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Hush Hairloss - Wigs and hairpieces Aberdeen

There are many reasons for hair loss in women. Hormones, medicine, genes, age and the chemicals in our food  are common culprits. Hair loss can also be experienced after childbirth and can be   associated with menopause. 
The focus today is on hypothyroidism and hyperthyroidism and the link to hair loss in women. The hair loss gradually happens and eventually affects the entire scalp. In many cases hair loss will occur uniformly across the scalp. Once the thyroid condition is treated hair regrowth can happen but it may take several months and may never return to its original  lushness. 
Due to the long hair cycle the hair loss may not be immediately apparent and as a result the thyroid medicine is often blamed. Prematurely stopping the medicine may lead to more hair loss, especially if it hasn't been confirmed that the medicine is to blame.
However, some thyroid medicines can cause hair loss and the interaction of 1 or more of these drugs could worsen it. It is likely that the thyroid medicine may not be the cause of the thinning hair. It is best to do research and monitor your reaction to the medicine. Most people find that keeping a medicine diary can help with monitoring adverse reactions. Having a thorough and honest discussion with your GP or endocrinologist is the best option, especially after you have done your own research to fully understand all the dimensions of your treatment.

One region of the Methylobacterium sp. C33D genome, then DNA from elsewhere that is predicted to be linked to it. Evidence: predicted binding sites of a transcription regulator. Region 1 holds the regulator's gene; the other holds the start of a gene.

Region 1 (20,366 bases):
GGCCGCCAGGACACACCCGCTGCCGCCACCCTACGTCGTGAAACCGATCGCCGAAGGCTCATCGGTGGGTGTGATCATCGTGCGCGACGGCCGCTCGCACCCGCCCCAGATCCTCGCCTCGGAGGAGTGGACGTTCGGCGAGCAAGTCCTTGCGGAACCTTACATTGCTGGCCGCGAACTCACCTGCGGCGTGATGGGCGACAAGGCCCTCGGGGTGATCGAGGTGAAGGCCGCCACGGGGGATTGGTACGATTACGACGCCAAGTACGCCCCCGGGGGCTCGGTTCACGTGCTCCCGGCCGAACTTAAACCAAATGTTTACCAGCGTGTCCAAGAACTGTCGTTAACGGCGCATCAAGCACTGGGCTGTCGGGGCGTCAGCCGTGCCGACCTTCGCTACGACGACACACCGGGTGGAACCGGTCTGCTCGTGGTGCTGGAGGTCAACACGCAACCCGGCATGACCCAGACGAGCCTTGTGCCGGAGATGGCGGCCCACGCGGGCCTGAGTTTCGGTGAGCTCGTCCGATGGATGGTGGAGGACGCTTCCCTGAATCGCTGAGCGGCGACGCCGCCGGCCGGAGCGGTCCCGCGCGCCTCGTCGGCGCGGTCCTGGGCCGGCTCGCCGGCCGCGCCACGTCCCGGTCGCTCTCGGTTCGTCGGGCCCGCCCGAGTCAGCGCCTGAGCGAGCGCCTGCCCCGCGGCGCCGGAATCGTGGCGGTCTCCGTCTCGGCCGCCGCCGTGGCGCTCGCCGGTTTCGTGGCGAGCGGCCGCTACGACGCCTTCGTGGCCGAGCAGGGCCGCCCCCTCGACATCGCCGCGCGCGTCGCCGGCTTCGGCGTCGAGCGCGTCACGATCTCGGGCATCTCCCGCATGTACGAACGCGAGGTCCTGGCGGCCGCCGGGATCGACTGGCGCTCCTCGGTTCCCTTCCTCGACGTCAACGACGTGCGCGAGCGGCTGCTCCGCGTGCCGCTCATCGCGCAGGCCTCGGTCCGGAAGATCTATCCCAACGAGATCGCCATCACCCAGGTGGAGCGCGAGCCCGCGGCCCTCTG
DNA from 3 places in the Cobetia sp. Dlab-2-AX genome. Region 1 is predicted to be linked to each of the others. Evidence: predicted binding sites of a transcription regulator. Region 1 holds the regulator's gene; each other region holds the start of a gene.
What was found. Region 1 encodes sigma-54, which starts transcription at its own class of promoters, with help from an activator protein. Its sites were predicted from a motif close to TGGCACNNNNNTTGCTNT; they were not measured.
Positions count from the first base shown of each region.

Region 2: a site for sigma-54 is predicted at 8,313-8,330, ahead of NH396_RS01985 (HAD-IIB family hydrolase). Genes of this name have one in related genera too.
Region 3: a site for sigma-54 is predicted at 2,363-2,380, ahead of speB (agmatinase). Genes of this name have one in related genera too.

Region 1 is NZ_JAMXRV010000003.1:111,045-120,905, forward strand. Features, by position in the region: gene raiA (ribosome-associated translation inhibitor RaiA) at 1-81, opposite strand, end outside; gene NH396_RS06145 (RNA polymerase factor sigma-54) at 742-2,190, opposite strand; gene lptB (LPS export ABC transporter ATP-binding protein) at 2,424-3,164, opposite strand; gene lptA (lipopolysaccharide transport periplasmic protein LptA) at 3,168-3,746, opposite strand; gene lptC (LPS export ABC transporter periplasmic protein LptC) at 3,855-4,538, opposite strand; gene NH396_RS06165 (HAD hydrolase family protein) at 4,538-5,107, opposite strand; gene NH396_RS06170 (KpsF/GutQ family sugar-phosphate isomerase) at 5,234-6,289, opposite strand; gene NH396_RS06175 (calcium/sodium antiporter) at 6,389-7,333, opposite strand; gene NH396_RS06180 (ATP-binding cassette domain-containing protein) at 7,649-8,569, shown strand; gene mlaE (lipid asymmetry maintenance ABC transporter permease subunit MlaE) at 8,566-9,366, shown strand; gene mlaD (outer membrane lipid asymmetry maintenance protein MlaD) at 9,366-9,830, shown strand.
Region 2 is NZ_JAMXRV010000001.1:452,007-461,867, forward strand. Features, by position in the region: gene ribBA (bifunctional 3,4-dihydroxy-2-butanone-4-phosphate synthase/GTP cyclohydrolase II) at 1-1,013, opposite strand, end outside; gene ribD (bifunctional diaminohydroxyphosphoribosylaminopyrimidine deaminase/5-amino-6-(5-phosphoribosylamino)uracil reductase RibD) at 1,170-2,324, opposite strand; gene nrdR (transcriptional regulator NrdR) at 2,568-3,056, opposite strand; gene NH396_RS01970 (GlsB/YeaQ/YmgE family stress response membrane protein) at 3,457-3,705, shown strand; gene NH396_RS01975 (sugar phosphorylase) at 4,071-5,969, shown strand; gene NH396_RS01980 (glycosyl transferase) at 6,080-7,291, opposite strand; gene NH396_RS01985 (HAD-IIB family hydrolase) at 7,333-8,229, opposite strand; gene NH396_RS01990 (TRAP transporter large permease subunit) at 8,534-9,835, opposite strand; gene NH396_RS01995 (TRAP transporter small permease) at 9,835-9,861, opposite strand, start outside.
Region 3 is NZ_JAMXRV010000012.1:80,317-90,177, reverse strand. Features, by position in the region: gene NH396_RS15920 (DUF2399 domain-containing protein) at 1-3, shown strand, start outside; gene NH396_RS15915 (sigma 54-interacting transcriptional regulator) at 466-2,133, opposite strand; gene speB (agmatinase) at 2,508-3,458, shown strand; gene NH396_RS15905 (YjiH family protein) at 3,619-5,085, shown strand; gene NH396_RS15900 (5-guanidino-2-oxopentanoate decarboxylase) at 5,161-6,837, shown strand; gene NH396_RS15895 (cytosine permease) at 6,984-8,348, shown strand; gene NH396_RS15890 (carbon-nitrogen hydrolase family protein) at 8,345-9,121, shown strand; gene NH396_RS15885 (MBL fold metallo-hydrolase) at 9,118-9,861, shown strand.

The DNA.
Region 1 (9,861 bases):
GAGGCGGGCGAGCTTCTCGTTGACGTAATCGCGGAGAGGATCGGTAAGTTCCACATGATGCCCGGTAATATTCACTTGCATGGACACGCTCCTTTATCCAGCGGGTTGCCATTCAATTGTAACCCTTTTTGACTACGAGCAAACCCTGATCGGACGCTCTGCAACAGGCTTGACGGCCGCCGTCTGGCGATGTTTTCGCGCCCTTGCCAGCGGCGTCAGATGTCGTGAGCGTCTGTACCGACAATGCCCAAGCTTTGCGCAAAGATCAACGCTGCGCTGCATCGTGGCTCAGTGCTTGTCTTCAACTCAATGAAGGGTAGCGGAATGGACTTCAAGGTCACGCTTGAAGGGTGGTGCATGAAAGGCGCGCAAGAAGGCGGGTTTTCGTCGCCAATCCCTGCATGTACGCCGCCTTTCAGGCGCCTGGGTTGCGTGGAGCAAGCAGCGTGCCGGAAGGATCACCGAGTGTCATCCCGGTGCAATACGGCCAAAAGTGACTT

It is possible that the thyroid related condition may be an autoimmune thyroid disease. In this case it is more likely that you will also have Alopecia areata (another autoimmune condition). If you have Alopecia Areata  hair loss may be more patchy, often circular and can cause significant baldness. Other autoimmune conditions (e.g. lupus erythematosus) and Polycystic ovarian syndrome can also cause hair loss.

British Thyroid Foundation website:  http://www.btf-thyroid.org